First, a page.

But keep in mind that this is only the first step. Creating longer phrases will continue to be difficult if you’re always stuck thinking about one chord at a time….
Step 2 – Identify common progressions
As we progress, we start working on connecting these individual chords and sounds, navigating through common harmonic progressions that recur in the repertoire.
We learn about and practice harmonic relationships like I to IV and V7 to I, cycle movement, and the ii-V-I progression.
And when we pick out a tune to play we look for these individual progressions or chord relationships that we know and apply techniques to navigate them:
These are small pieces of the puzzle that we need to know, but we’re still not integrating them into the larger progression or creating longer musical phrases…
Step 3 – Understand the function of the harmony and create phrases
The third piece of the puzzle is understanding the function of Major harmony and minor harmony and how these are used in the jazz repertoire.
You need to understand how the larger progression of a tune relates to a key and how each chord functions in the harmony. This is the key to creating and connecting longer musical phrases over the entire form of the tune.
If we go back to the ‘A’ section of Yardbird Suite, you can see that the harmonic movement is based on the tonic key of C…an 8 bar sequence all related to one key:
You start and end in the key of C Major and each progression in between is related in some way to this home key.
What’s more these chords logically resolve one to the next: E- to A7 to D7 to D- to G7, all resolving to C. You find ii-V’s, turnarounds, and cycle movement all in the universe of C Major.
Ideally, this is how you want to be approaching any tune that you play – it’s the stage where longer phrasing becomes possible and where you can really start to develop your musical story.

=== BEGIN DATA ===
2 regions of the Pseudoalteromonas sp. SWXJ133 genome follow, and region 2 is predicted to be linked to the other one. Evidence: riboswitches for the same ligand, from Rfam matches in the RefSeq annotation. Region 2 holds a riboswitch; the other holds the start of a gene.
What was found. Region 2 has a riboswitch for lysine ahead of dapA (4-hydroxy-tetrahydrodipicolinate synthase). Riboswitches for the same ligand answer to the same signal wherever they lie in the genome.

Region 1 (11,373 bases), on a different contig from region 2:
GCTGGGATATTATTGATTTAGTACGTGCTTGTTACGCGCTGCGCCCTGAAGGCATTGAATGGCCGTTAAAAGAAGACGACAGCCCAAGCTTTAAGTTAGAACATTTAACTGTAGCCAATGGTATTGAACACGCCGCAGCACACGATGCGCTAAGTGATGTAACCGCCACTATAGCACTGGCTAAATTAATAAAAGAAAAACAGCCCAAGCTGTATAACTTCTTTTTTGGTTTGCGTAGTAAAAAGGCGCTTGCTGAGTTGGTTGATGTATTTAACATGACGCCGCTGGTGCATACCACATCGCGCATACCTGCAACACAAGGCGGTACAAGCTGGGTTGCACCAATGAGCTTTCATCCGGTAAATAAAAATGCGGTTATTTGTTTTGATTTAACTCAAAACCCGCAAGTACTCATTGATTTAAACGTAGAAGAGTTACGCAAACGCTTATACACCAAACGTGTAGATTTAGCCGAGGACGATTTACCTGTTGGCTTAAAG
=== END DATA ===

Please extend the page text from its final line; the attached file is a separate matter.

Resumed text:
And this is when transcribing and studying the phrases of master musicians will make a lot more sense! With this in mind, let’s take a look at how Roy Hargrove creates phrases and connects them on Yardbird Suite…
Roy Hargrove: 5 Phrases
There is a lot of valuable language in this solo that you can learn and apply to any standard…
And this is something you should spend time learning from this solo. But, today we’re going to look at the bigger picture and focus specifically on how Roy crafts his phrases.
Along with studying his 8 bar phrases that seamlessly navigate the harmony, it’s also useful to look at how he moves between them and transitions to new sections in his solo.
Part of storytelling is creating interest – tension and resolution – and Roy does this in a few ways…
1) Creating tension & transitions in the ‘A’ section:
On the ‘A’ section he either creates tension within the phrase before resolving to the I chord or at the end leading to the Bridge or another ‘A’:
Resolving within the phrase and resolving to the upcoming phrase.
2) Creating tension & transitions on the Bridge:
On the Bridge, he approaches the 8 bar section as one unit, creating harmonic tension at the end of the phrase that will resolve back to the a section:
Let’s take a closer look at how he implements these techniques within his 8 bar phrases…
Phrase #1 >> ‘A’ Section
The first phrase we’ll look at happens in his first chorus on the 2nd A that leads to the Bridge:
As you can hear, Roy creates a forward moving phrase from C Major to CMajor, with each chord resolving or moving forward seamlessly to the next.
Notice how he utilizes enclosure to move from the I to the backdoor to the iii and the to the IV chord: